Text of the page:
A region in south-eastern Mexico conquered by the Aztecs.
It was in this region that grew the cocoa that was consumed in large quantities by the Aztec nobles and priests.
The quality of Soconusco cocoa was reputed as excellent, even the Spanish in a later period had high esteem for it.
Even today people still talk about “cacao real”.
The beans must have been criollo beans, this is to say white inside.
I was eager to check on the spot.
Soconusco is part of the Mexican state of Chiapas and is a vast region starting in the north near Palenque and spreading south to the beaches of the Pacific Ocean.
As Soconusco is located near the sea, I was expecting a level plantation of cocoa, easy to cultivate and to visit: far from it.
Indeed many plantations can be found in the mountains, sometimes mixed with coffee trees.
An early morning visit when the coffee trees are in bloom is an unforgettable experience.
A pleasant fragrance fills the air, it is not too warm and the crickets are still silent, a beautiful blue bird flew over us and we could hear others singing and calling.
Our guests told us how the Mayas cultivated their crops on different levels.
On the ground level flowers or “chipilin” and “hierba mora” were grown.
On the next level were cocoa trees, “guanabana” and citrus fruits.
Followed by banana trees and avocado trees.
Higher still mamey sapote and chico zapote were grown
And on the highest level "Ceiba" and "Guanacastle"
"Real cocoa" has suffered from the vicissitudes of world prices, diseases and especially competition from other agricultural products.
While cocoa has long been the product that gave life to the region, it was gradually replaced by the cultivation of flowers, maize, bananas, soya beans and palm oil and also by grazing for livestock.
Today 40% of the area is dedicated to rearing livestock, 30% to corn, bananas, soya beans and palm trees and 30% is covered by forests.
Cocoa is now grown in about 14,000 hectares of the region of Soconusco and output is low per ha.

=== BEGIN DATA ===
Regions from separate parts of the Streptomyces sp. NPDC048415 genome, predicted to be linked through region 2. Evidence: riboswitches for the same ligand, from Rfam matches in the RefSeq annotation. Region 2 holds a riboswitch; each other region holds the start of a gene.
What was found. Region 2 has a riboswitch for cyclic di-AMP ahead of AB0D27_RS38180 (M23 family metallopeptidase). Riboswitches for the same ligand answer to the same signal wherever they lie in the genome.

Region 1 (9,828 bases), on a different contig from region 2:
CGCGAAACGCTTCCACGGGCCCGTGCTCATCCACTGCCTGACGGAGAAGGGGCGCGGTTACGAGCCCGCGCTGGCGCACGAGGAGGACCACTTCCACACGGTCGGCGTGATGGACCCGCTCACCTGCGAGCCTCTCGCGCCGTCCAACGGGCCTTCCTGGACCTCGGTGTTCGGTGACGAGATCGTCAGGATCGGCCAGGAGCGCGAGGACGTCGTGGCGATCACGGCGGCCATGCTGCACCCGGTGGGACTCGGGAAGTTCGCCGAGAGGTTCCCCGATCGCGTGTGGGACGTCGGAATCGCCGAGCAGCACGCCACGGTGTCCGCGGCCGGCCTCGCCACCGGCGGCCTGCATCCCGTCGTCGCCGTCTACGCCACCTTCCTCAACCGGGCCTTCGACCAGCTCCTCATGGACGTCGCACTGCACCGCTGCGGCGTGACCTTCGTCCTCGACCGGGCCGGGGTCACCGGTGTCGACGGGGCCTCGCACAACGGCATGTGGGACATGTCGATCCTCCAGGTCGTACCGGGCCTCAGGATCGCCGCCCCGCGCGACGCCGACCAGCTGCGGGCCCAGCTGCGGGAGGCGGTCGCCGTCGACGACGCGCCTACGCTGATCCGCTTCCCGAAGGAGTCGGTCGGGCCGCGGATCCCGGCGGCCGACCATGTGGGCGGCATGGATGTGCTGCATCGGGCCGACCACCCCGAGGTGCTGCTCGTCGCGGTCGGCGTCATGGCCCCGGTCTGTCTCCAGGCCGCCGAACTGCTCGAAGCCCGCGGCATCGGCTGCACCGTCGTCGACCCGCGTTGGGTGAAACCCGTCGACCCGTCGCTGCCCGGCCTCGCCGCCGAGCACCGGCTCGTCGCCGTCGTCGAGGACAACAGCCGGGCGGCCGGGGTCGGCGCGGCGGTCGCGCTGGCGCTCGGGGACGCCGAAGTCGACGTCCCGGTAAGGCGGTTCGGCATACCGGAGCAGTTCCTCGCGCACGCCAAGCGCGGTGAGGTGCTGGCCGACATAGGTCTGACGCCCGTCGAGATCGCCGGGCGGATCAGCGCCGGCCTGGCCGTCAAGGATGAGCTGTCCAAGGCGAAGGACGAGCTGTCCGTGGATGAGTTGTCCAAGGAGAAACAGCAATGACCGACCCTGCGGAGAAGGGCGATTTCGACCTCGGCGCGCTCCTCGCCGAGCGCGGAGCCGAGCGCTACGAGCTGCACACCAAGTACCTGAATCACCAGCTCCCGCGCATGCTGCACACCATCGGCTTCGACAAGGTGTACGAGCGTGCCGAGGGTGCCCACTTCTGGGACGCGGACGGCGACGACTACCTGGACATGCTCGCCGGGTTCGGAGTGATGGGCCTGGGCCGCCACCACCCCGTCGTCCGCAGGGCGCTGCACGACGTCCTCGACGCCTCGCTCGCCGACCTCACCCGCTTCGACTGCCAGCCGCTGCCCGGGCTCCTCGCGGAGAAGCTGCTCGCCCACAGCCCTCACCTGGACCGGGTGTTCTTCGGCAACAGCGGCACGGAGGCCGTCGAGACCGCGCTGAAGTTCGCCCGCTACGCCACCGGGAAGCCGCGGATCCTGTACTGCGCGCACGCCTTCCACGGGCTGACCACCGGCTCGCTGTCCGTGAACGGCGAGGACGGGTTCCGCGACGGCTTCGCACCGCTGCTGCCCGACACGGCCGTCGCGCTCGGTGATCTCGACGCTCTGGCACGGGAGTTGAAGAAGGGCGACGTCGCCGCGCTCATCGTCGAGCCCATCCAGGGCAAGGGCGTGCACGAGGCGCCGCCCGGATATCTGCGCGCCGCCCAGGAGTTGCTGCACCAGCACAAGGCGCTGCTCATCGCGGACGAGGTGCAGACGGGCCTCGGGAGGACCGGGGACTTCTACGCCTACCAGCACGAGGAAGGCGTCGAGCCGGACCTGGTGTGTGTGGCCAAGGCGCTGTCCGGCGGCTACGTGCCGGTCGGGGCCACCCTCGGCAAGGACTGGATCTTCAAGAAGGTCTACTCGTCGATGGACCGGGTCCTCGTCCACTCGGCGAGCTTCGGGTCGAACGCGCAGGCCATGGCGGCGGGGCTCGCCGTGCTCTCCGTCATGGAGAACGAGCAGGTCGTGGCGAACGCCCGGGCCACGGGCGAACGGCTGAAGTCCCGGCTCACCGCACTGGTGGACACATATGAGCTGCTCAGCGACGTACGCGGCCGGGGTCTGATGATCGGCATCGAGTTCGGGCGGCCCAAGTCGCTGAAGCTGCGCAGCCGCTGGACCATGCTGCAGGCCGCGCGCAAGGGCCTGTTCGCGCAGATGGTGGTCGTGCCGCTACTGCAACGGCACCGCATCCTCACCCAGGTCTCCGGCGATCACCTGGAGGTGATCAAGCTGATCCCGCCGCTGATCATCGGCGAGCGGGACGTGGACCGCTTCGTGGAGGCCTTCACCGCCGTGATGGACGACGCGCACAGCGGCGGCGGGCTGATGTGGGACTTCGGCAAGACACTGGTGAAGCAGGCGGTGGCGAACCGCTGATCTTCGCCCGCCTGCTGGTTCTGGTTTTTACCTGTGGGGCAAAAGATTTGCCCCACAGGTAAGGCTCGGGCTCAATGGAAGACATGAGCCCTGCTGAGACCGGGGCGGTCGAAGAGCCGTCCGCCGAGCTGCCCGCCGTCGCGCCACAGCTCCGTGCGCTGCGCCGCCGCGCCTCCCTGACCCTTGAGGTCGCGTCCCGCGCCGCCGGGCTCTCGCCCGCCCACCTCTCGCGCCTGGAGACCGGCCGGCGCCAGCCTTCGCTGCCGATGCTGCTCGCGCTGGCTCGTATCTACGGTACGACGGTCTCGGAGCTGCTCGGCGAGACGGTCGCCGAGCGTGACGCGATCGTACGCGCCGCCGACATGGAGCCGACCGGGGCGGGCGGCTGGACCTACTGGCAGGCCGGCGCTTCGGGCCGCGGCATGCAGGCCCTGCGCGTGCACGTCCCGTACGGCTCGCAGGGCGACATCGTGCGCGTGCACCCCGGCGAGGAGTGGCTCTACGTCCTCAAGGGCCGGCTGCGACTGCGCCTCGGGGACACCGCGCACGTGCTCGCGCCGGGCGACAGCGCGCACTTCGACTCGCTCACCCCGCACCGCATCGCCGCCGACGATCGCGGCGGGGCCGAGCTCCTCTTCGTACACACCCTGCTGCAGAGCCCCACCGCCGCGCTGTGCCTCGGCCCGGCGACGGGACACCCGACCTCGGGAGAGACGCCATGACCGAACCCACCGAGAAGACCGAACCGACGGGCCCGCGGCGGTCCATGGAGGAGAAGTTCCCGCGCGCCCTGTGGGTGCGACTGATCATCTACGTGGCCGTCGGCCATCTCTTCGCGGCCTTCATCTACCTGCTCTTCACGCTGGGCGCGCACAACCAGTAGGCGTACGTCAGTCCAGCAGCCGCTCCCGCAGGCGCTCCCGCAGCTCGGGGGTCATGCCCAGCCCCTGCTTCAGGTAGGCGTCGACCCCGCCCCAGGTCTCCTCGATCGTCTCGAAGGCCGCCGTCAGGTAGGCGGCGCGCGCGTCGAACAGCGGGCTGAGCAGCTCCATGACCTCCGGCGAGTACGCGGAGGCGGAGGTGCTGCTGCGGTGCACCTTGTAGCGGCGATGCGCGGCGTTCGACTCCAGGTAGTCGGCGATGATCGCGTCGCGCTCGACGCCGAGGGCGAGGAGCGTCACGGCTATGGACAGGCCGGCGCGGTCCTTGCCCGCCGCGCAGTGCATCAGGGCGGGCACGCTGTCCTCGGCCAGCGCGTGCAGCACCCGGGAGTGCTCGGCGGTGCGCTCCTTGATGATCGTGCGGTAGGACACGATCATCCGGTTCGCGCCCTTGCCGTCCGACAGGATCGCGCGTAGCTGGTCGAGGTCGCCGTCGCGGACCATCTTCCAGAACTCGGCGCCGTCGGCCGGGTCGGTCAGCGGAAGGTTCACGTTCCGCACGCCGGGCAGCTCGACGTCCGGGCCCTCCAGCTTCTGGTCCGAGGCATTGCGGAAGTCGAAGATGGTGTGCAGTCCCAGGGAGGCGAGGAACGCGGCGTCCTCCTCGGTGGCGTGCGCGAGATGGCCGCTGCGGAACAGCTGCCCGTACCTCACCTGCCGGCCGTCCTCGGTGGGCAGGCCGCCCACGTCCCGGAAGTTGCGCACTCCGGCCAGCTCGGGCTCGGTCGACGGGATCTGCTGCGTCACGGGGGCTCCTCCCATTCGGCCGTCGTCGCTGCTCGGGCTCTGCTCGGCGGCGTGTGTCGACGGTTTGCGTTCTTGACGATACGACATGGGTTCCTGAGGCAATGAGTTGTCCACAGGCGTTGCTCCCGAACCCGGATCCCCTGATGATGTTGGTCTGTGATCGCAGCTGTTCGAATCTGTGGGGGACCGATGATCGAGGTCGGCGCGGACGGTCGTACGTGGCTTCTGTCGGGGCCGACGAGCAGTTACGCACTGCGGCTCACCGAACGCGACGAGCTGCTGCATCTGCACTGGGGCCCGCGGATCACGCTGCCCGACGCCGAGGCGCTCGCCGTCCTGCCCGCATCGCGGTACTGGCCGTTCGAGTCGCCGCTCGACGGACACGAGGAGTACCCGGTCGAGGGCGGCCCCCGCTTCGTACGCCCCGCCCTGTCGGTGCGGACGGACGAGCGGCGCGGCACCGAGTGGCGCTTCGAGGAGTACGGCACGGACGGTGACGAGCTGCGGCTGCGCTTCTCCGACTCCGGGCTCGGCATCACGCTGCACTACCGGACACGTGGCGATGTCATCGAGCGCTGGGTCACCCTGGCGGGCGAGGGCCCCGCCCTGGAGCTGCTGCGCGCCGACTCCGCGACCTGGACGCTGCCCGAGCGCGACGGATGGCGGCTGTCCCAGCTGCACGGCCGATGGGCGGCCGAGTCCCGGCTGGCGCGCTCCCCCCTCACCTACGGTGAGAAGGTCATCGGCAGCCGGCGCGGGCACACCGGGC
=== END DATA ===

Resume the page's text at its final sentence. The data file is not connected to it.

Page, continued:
In a few years time the region lost nearly 12,000 ha of cocoa plantations.
And production has dropped sharply in the plantations that were left due to “monilla”, a type of mould.
The ancient peoples were known as the Mokayas and 4,000 years ago they mixed cocoa with their spicy drinks.
The Mayan civilization came later, with for example the MAM people who spoke Maya Mam.
Water = há
Hot water = shká
The habit of drinking cocoa beverages remained.
- Atole: made with unsweetened cooked maize, to which chilli and/or sapote was sometimes added
- Pinole: made with toasted, ground maize and sweetened
- Pozole: maize prepared by nixtamalization, ground and mixed with roasted cocoa beans.
Some people add the toasted kernel of the sapote fruit.
- Tascalate: made with cooked maize, cocoa and achiote with water or milk.
The villages have names dating from the Nahuatl Aztec domination
Example: Huehuetan: old town
Cacaotan: cocoa town
A local specialty is "Michelada"; it is a mixture of mussel juice, lemon juice, Worcestershire sauce, Maggi sauce, chilli and beer.
Tourists are best advised to abstain!
As you can see from the pictures, what we saw in fact were white beans.
In some cases the whole pod was white, in others only a few beans were white.
It is this original cocoa, known as "real cocoa" that should be produced in quantity.
An association called the Red Maya is trying to do this by promoting
- the cultivation of criollo cocoa
- organic farming
- using the Maya farming method on different levels.
sunrise seen through the banana trees
coffee tree blossom
on the way to the plantation
food within hand’s reach
drinks within hand’s reach
farmer showing us cocoa pods with a mixture of seeds
flowers and palm trees are replacing cocoa crops
stopping off along the way, eating prawn cocktail in 35°C heat and a “michelada” made from mussel juice
a stone table on which the fire is burnt
roasting corn to make pinole
preparing atole and pozol
tascalate made with milk and water
IZAPA, the only ruins in Mexico where you can find cocoa